The Bottom Line
May 3 2012 - Samung's latest revision of their 7-inch tablet computer takes a much more affordable turn with its very reasonably $250 price tag. It may still be slightly more expensive than some of the other 7-inch tablets, but it does provide a full tablet experience with some impressive performance for its price. Of course, Samsung did have to make a few changes in order to keep the price down. These include reducing the internal storage, the resolution of the front camera and most importantly a screen that isn't quite as nice as its predecessor. Still, it is a very capable tablet for the price.
- Android 4.0 OS
- Well Priced
- Good Performance For 7-Inch Tablet
- Screen Not As Nice As Past Models Or As Some of The 7-inch Competition
- VGA Resolution Front Camera
- 1GHz TI OMAP 4430 (Cortex-A9) Dual Core Proccesor
- 1GB Memory
- 8GB Storage
- 7" WSVGA (1024x600) Multitouch Display
- VGA Front Camera, 3 Megapixel Rear Camera
- PowerVR SGX540 Graphics
- 802.11b/g/n Wireless, Bluetooth
- 30-pin Dock, microSD, 3.5mm Audio Jack
- 7.6" x 4.8" x .41" @ .76 lbs.
- Android 4.0
Review - Samsung Galaxy Tab 2 7.0
May 3 2012 - At first glance, the Samsung Galaxy Tab 2 7.0 doesn't look all that different from the Galaxy Tab 7 Plus. Design wise, they are nearly identical with a few items such as the plastic encroaching on the display and a slightly thicker profile. What has changed significantly is the price. While the old Tab 7 Plus sold for around $400, this new 7-inch tablet comes with a much more consumer friendly $250 price tag which makes it much more competitive with the popular Amazon Kindle Fire. Of course, to achieve such a price, a number of changes had to be made.
If you were to compare the two side to side, the most notable change will be the display. It still uses the same PLS technology found in the Tab 7 Plus with a 1024x600 resolution as well. The problem is that the color and sharpness just isn't quite as nice as the previous model. Part of this might be because of the brighter backlight that allows for a screen that is more functional outdoors. The drawback is that it also tends to wash out the blacks into a more grey hue.
Other changes to keep the costs of the tablet down include dropping the storage from 16GB to just 8GB which is more typical of this price segment. It does still retain the microSD slot for adding up to 32GB of storage via flash card. The front facing camera has been reduced from two megapixel to just a VGA resolution. This makes it a bit less useful for video chatting and conferencing. At least the rear camera retains its three megapixel sensor but the optics or something have changed as it doesn't seem to provide as clear of pictures or video.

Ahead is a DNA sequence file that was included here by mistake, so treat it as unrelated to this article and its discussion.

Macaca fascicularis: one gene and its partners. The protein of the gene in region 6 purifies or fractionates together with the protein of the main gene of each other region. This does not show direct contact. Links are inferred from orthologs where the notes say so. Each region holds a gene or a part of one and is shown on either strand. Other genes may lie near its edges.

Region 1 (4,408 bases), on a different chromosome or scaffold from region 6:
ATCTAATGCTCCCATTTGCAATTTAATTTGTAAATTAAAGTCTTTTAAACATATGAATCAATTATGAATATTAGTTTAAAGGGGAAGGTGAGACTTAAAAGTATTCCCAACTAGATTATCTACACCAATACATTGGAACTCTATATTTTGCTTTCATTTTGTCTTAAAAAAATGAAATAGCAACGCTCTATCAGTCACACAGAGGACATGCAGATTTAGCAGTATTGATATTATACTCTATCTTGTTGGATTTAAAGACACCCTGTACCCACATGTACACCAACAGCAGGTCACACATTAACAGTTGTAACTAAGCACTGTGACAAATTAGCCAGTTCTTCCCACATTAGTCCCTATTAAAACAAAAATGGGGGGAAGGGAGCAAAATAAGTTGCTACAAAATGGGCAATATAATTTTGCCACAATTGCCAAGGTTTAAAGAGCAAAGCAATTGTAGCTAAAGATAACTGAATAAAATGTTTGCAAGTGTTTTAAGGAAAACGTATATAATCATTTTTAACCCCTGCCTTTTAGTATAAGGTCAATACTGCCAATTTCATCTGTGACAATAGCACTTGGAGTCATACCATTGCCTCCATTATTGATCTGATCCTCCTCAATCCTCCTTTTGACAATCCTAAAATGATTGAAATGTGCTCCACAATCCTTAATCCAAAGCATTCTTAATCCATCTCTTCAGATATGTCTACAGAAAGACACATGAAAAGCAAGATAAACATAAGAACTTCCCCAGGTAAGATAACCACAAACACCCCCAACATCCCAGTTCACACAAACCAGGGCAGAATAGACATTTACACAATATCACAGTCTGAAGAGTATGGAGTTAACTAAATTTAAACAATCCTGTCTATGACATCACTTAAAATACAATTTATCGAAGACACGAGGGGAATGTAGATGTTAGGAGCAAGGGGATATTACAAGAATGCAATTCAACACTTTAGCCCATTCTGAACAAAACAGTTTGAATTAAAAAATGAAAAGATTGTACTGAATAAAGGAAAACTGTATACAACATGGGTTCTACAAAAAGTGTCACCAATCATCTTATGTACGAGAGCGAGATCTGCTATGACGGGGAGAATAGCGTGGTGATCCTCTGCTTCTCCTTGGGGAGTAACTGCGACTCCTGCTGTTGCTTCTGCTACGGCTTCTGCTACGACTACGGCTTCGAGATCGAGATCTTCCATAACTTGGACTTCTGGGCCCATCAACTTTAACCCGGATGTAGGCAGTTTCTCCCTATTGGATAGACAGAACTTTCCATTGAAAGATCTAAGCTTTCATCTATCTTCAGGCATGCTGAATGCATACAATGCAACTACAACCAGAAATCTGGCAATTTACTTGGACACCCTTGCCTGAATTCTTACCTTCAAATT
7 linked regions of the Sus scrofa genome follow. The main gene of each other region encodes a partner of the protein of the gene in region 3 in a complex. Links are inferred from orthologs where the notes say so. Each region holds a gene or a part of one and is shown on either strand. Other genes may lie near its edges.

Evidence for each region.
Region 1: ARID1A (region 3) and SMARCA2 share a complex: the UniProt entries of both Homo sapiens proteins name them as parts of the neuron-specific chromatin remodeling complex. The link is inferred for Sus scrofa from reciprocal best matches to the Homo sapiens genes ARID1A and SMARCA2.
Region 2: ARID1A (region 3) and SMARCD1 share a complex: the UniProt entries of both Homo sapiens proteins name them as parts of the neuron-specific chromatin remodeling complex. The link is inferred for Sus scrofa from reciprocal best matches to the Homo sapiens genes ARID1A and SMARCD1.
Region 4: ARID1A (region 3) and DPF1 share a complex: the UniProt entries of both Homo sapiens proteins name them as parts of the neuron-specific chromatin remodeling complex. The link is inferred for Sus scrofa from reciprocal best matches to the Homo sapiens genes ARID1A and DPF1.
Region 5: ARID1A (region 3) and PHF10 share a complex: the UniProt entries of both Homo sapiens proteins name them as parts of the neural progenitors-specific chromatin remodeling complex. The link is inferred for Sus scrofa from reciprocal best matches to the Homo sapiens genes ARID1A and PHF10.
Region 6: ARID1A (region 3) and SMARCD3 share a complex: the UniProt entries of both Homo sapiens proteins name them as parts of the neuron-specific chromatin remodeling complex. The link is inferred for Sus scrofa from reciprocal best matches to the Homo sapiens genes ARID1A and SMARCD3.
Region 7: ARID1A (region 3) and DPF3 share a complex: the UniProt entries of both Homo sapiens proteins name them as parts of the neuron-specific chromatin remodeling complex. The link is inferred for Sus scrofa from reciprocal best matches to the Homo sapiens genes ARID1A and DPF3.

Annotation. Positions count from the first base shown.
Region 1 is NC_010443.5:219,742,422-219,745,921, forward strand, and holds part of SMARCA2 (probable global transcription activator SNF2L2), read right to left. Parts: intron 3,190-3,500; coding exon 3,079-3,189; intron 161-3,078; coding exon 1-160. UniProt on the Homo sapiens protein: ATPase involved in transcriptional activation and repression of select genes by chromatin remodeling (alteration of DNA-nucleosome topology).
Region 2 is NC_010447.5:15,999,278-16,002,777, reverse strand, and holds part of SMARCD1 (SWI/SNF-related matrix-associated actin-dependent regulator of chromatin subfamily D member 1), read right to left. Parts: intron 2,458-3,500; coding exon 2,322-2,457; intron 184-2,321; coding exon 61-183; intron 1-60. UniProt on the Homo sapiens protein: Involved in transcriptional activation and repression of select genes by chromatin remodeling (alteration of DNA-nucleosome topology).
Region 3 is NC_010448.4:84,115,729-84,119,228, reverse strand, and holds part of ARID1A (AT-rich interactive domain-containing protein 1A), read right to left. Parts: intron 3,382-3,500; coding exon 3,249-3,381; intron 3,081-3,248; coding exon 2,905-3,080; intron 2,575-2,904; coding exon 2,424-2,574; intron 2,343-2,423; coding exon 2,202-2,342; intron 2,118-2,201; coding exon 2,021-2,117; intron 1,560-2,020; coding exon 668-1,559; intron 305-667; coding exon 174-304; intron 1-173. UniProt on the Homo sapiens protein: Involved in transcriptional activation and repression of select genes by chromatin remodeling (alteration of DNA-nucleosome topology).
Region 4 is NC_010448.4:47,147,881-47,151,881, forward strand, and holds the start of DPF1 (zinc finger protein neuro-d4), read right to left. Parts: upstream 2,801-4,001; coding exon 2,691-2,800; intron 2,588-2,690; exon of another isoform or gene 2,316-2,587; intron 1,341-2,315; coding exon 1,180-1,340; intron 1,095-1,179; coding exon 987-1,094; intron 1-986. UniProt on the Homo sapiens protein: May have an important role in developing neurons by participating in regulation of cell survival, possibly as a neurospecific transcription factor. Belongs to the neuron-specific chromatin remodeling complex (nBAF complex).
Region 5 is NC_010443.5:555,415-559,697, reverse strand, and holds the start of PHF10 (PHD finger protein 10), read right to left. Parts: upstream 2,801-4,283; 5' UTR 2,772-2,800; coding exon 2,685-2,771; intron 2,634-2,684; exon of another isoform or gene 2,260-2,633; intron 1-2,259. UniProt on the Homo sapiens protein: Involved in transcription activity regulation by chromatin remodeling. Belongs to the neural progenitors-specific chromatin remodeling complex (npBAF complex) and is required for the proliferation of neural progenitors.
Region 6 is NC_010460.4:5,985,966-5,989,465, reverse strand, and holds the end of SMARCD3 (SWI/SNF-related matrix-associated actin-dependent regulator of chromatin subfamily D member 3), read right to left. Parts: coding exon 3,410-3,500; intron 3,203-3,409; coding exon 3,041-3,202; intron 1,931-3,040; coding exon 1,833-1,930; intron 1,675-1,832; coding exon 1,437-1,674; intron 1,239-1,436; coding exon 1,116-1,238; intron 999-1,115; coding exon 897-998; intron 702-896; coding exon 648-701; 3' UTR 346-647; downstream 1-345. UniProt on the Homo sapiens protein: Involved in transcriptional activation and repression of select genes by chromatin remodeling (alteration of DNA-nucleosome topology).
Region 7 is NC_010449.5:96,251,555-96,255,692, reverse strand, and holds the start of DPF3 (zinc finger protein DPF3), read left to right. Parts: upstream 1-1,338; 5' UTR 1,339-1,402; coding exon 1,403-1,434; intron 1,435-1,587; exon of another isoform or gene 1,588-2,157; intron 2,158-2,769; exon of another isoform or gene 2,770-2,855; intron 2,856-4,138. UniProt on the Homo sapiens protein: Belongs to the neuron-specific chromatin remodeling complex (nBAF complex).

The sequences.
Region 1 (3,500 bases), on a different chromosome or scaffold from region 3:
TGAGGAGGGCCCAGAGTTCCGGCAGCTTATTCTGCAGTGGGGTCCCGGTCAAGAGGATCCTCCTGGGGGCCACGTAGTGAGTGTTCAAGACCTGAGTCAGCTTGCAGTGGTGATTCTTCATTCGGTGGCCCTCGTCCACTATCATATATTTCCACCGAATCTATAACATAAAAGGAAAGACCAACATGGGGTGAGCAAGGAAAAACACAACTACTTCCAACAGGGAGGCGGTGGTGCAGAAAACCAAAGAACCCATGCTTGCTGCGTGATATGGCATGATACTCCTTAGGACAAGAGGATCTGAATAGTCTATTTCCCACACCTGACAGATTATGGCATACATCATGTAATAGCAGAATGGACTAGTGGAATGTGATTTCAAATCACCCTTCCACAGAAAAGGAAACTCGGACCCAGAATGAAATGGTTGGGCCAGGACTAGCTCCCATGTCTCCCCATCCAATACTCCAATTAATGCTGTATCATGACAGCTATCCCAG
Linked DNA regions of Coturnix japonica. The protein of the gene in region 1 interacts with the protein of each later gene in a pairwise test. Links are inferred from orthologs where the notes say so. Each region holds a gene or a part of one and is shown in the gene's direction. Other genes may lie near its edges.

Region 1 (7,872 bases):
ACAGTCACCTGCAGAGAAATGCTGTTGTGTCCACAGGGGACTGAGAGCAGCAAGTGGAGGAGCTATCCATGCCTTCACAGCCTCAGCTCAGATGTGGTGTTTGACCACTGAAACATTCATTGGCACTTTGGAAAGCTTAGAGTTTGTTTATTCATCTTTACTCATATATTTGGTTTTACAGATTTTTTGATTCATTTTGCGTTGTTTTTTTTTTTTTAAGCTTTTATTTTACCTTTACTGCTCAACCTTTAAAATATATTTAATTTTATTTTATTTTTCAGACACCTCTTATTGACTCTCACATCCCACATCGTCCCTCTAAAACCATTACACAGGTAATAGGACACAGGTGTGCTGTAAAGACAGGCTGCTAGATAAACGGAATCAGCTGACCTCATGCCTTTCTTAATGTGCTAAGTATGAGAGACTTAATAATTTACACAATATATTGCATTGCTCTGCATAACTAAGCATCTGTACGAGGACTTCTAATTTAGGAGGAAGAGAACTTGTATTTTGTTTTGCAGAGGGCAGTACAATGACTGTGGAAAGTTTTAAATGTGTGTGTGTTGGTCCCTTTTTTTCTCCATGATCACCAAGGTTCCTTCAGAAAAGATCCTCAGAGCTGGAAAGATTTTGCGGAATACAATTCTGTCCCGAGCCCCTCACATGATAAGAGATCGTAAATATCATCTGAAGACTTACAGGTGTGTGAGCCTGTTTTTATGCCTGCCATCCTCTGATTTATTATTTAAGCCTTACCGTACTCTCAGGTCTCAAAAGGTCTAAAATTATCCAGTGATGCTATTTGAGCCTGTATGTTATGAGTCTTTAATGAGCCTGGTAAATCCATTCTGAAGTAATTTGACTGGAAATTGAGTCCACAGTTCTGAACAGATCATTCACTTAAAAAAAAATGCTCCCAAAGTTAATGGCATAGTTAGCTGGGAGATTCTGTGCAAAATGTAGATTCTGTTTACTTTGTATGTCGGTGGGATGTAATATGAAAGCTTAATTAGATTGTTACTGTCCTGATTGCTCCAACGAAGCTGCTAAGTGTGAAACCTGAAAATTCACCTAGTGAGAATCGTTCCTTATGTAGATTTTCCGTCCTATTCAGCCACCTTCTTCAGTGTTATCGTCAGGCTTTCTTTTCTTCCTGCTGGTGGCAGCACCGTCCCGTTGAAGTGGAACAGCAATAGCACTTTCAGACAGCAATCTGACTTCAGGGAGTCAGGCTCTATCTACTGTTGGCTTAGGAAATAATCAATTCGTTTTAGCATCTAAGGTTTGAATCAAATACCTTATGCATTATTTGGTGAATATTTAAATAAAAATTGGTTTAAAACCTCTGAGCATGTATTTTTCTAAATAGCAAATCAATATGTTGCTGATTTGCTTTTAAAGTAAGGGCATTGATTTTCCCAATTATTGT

One big change for the better is the introduction of the Android 4.0 operating system. This gives it a bit smoother and stable experience than the previous Android 3.0 software. Samsung does expand on the interface by including their TouchWiz UI skin with their list of applications in it. The most useful of these is the quick task manager for killing applications which still do hang periodically. In addition, Samsung has kept the Peel smart remote applications along with the IR blaster for the tablet to act as a universal remote control. It works pretty well but is highly dependent upon proper information from the channel providers.
In terms of performance, the Galaxy Tab 2 7.0 performs quite well especially against other 7-inch tablets. Rather than using one of their own Exynos processors, it uses the TI OMAP 4430 processor which features 1GHz dual core speeds based on the ARM Cortex-A9. This puts it very close overall to the speed of many larger 10-inch tablets and very close to the Tegra 2 based Acer Iconia Tab A100 which still beats it but does cost more.
Thankfully, Samsung did not decrease the size of the battery and uses the same 4000mAh capacity battery. Interestingly enough, the tablet was able to run roughly five and three quarter hours in video playback before shutting down. That is a good three quarters of a hour better than the previous Tab 7 Plus model. It still is shorter than the Kindle Fire or NOOK Tablet but much longer than the Iconia Tab A100. With more typical web usage, it will likely survive just about long enough to last a full day without requiring a recharge.